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Two Howard Counties - How Rapid Growth Can Increase Inequality

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Two Howard Counties - How Rapid Growth Can Increase Inequality

Rick Kohn

According to the 2017 Feasibility Report, Howard County has 12 elementary schools with Title 1 programs. Six out of these 12 elementary schools are in District 3. 

Title 1 is a program that provides financial assistance to local educational agencies (LEAs) and schools with high percentages of children from low-income families to ensure that the children meet state academic standards.

The 2017 HCPSS high school profiles shows that three out of the four high schools in District 3 have a Free and Reduced Meals (FARM) population of at least 26.7%.

In a previous analysis, it was demonstrated that the proposed redistricting woefully falls short of the criteria set forth in the Board Policy 6010 with respect to economic integration.

This discussion further expands on these concerns to ensure stronger adequate public facilities ordinance standards (APFO) are adopted and better moderate and low income housing policies are implemented such that the county begins rolling back what the current standards have begun to create - two Howard Counties. One where lower income families live and another where high income families live.

Segregation develops when the county repeatedly approves high-density low-income housing in certain neighborhoods, and prevents low-income housing from being provided in other neighborhoods. 

School segregation builds on these differences. Segregation by income occurs when school district lines are drawn to leave wealthy neighborhoods on one side and low-income neighborhoods on the other. It results in neighboring schools with starkly different demographics. 

For example, Howard High School borders Long Reach and Oakland Mills but has only 12% FARM students compared with 36% and 44% in Long Reach and Oakland Mills. Atholton HS has only 9% FARM students but borders Wilde Lake, Oakland Mills and Hammond with 40%, 44%, and 34%. These numbers were taken from the most recently published school profiles.

These segregated districts have resulted from years of redistricting while addressing the concerns of vocal members in wealthy communities. Low-income families may not have the wherewithal to consult experts, draw plans for their own communities or even have the time to review arcane policies for various reasons.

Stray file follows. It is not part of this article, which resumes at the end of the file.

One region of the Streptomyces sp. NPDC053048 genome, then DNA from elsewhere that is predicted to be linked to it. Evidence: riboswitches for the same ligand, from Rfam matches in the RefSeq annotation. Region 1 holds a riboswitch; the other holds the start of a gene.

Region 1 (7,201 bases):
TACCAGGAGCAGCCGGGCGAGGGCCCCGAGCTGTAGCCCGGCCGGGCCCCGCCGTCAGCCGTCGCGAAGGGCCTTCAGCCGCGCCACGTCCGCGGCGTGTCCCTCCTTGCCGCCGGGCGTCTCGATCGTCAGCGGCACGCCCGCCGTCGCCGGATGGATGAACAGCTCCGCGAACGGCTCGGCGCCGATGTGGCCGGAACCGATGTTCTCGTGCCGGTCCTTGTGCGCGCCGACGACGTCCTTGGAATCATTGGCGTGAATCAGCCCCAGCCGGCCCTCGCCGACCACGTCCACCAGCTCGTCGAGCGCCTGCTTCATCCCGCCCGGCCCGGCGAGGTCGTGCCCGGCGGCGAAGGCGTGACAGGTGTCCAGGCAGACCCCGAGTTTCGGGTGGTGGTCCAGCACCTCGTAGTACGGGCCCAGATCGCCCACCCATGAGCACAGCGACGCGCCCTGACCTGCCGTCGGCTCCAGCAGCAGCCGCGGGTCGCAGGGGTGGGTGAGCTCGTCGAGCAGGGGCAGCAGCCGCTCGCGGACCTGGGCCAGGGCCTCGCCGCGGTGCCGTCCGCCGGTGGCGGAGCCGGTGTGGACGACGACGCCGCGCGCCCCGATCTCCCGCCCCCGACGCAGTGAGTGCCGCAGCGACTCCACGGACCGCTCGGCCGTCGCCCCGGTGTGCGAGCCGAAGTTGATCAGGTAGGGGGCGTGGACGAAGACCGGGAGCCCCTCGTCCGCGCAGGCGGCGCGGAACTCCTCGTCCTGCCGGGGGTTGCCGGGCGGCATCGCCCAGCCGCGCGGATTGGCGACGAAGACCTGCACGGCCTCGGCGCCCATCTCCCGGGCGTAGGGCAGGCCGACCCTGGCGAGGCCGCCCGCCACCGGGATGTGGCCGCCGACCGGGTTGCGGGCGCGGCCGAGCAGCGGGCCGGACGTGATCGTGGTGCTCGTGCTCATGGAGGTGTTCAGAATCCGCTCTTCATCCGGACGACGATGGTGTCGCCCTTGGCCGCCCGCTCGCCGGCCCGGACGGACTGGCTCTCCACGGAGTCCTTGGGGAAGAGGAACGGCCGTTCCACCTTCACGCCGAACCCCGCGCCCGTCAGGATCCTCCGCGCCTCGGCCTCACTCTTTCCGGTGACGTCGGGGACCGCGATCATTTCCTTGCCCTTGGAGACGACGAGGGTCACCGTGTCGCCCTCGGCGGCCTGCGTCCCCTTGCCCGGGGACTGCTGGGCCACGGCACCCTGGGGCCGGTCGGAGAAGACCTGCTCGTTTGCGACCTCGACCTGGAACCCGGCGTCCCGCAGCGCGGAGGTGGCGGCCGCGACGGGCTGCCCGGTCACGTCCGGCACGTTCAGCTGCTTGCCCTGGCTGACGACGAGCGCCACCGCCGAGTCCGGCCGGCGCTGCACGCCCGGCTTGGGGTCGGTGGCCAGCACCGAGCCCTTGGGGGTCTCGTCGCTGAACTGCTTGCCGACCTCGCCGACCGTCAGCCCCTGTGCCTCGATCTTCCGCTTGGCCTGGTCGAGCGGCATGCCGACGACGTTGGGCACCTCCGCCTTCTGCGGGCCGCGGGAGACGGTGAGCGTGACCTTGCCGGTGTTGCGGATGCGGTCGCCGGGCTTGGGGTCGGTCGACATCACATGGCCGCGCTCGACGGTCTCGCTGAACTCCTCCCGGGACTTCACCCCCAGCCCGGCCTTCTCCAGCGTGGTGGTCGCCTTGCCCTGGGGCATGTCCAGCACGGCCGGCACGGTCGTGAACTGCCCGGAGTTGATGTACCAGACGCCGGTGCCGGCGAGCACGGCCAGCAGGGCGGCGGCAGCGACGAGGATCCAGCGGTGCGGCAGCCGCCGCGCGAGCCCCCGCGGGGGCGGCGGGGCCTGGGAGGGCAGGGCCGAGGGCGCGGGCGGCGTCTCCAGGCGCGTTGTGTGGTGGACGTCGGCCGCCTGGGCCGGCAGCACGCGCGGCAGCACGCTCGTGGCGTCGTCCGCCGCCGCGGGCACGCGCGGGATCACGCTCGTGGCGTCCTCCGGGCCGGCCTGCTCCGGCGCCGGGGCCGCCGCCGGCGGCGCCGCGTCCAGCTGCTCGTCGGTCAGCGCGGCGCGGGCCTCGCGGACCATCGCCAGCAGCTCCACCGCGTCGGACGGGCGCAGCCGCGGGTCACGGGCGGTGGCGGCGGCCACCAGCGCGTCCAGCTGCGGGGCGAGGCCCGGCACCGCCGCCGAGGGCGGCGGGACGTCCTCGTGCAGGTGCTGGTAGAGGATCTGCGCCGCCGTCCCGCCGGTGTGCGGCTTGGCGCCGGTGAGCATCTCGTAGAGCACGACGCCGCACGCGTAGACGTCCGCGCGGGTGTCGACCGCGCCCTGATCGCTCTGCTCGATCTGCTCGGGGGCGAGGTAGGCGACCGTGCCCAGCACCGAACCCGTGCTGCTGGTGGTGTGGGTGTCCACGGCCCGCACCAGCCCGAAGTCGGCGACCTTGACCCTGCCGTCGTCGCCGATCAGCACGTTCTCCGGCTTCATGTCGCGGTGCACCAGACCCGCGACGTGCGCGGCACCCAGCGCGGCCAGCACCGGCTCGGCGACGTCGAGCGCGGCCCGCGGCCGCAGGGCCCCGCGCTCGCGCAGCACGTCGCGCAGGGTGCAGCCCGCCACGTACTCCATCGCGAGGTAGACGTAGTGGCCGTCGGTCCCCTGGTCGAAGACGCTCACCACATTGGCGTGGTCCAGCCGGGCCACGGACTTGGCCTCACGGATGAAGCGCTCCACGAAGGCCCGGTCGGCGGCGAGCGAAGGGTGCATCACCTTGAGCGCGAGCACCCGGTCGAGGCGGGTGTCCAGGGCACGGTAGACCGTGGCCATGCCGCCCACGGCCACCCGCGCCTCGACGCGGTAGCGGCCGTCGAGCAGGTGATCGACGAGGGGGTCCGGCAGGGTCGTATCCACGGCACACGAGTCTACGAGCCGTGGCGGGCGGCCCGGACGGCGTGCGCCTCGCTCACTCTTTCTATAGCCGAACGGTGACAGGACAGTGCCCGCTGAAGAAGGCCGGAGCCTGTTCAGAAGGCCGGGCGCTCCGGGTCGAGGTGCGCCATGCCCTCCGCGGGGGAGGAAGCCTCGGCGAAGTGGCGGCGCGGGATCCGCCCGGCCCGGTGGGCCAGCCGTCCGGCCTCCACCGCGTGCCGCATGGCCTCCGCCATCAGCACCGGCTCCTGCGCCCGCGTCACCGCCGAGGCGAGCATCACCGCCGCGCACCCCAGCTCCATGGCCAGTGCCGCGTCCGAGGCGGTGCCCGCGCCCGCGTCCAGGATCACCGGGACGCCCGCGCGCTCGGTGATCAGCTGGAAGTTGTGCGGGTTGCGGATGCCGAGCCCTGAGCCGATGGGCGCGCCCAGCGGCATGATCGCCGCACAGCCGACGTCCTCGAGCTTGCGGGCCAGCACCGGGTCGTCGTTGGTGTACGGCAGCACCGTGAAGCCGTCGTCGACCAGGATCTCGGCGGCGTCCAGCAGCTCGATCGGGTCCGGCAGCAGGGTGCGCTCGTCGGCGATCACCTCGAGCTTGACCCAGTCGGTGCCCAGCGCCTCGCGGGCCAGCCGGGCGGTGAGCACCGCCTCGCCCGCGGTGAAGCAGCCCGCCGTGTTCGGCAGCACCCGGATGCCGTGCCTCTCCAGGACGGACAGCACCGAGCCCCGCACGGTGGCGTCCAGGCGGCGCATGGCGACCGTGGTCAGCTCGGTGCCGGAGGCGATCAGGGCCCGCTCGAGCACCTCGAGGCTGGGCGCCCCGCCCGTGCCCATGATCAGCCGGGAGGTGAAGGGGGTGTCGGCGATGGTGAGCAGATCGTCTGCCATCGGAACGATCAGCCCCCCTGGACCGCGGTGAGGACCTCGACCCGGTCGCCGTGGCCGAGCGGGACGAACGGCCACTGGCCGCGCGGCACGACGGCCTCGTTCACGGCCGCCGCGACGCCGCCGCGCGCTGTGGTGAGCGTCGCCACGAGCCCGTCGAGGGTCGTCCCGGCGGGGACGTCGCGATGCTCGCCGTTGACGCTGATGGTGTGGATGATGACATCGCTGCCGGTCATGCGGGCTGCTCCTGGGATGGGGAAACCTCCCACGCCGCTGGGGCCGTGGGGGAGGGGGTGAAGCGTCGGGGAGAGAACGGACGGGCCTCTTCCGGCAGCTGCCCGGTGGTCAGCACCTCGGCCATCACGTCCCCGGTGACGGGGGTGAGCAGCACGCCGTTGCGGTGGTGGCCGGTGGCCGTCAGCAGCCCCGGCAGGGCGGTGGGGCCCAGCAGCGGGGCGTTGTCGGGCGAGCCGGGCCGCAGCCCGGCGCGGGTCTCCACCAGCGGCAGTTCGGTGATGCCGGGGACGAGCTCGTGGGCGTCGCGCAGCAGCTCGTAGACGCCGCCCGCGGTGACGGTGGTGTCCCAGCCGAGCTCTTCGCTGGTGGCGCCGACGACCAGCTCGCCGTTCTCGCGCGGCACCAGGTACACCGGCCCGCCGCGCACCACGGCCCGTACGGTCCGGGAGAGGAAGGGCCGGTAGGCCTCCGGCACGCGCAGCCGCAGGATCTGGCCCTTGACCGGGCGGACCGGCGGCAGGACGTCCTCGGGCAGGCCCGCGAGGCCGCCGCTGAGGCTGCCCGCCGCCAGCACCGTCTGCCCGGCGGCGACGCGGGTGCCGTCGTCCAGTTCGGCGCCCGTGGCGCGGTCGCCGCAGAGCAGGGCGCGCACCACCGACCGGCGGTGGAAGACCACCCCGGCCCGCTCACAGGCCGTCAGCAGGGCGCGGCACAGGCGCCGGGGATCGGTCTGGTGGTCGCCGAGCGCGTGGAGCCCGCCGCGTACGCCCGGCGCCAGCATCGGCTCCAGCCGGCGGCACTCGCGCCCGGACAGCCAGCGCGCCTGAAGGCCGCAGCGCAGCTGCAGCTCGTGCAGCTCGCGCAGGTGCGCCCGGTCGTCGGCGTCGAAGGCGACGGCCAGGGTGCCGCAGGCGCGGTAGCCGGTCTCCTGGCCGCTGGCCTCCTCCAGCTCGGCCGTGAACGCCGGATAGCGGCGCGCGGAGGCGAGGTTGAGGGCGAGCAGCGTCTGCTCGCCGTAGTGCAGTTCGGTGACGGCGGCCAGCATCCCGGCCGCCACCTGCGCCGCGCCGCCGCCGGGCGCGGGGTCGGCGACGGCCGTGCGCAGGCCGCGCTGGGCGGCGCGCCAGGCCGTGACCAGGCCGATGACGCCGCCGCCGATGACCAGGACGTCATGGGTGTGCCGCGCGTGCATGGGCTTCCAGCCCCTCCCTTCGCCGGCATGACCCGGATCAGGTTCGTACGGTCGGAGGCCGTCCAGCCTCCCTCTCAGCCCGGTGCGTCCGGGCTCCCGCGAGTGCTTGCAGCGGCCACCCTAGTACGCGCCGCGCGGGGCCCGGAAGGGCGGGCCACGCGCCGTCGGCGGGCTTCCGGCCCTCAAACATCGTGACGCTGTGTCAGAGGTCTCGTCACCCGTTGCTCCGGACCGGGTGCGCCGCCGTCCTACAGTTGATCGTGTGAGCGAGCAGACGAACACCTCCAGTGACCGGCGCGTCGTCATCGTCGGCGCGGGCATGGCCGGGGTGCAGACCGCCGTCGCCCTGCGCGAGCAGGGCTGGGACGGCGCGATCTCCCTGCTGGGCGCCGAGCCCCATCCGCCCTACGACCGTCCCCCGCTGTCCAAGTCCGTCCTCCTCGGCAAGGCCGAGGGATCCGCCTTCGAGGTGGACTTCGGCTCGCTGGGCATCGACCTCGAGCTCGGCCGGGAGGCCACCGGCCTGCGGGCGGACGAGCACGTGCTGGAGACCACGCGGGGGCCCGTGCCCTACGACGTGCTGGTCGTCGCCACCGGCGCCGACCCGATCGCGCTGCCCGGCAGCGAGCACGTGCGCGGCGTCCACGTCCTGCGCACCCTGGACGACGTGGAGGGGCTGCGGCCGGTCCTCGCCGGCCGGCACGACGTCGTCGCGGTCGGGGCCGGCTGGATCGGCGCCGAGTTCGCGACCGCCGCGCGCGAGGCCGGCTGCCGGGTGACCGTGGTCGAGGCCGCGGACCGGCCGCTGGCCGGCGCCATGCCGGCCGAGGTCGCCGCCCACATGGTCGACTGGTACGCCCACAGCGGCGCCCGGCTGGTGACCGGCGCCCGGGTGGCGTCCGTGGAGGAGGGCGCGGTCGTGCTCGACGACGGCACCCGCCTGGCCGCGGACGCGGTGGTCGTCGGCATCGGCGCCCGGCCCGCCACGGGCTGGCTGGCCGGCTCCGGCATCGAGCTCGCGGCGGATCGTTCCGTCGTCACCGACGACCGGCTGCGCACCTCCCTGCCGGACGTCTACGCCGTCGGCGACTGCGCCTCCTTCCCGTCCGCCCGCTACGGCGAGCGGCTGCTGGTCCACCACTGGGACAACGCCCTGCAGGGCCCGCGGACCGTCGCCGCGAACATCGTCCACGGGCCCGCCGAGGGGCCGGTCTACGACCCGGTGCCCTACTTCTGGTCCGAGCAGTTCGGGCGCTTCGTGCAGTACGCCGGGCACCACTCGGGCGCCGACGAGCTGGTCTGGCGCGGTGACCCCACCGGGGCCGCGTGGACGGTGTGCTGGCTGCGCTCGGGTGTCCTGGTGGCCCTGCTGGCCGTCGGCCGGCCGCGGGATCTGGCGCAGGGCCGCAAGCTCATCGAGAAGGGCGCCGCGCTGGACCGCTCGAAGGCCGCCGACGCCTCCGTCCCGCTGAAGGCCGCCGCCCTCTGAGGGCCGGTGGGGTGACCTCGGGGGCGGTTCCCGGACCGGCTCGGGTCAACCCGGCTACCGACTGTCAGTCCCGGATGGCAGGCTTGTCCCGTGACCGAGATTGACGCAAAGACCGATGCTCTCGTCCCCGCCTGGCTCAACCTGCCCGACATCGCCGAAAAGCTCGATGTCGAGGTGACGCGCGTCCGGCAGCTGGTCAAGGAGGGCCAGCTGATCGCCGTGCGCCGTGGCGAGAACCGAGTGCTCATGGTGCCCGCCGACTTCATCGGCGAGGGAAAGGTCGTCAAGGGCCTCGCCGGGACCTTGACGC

The County's fees-in-lieu policy of allowing developers to pay a fee instead of providing low- and moderate- income housing has been cited as another cause for the high FARM percentages in certain communities relative to others.

After redistricting is complete, many of the school districts will be open for additional development unless the county does something to prevent additional densification of neighborhoods.

The county allows further development wherever local school capacity allows it, but this is an inappropriate metric altogether. A school will be under enrolled whenever the district borders are drawn to make it that way. The magic of redistricting makes it possible to create schools with open capacity wherever desired just by moving district lines irrespective of population density. The county is basing development on size of the district relative to the school size, not on density of the housing already there.

It is evident that since 1970, there has been an increase in segregation in Howard County communities and schools. Development decisions are largely responsible for concentrating low-income areas in certain locations.

However, the way school district lines have been drawn has further exacerbated the problem. The Board of Education Policy 6010 is the prescription for the redistricting process, and economic integration is stated as one of the goals of the process. The proposed plan does not achieve this goal.

Over the past few decades, and especially in the last decade, we have seen more and more economic segregation of our communities and schools in Howard County. The "planning" at the county and school level has contributed to this dilemma. We need to consider the impacts of housing projects on potential economic integration before we approve these projects, and we cannot allow our school districts to be divided by income.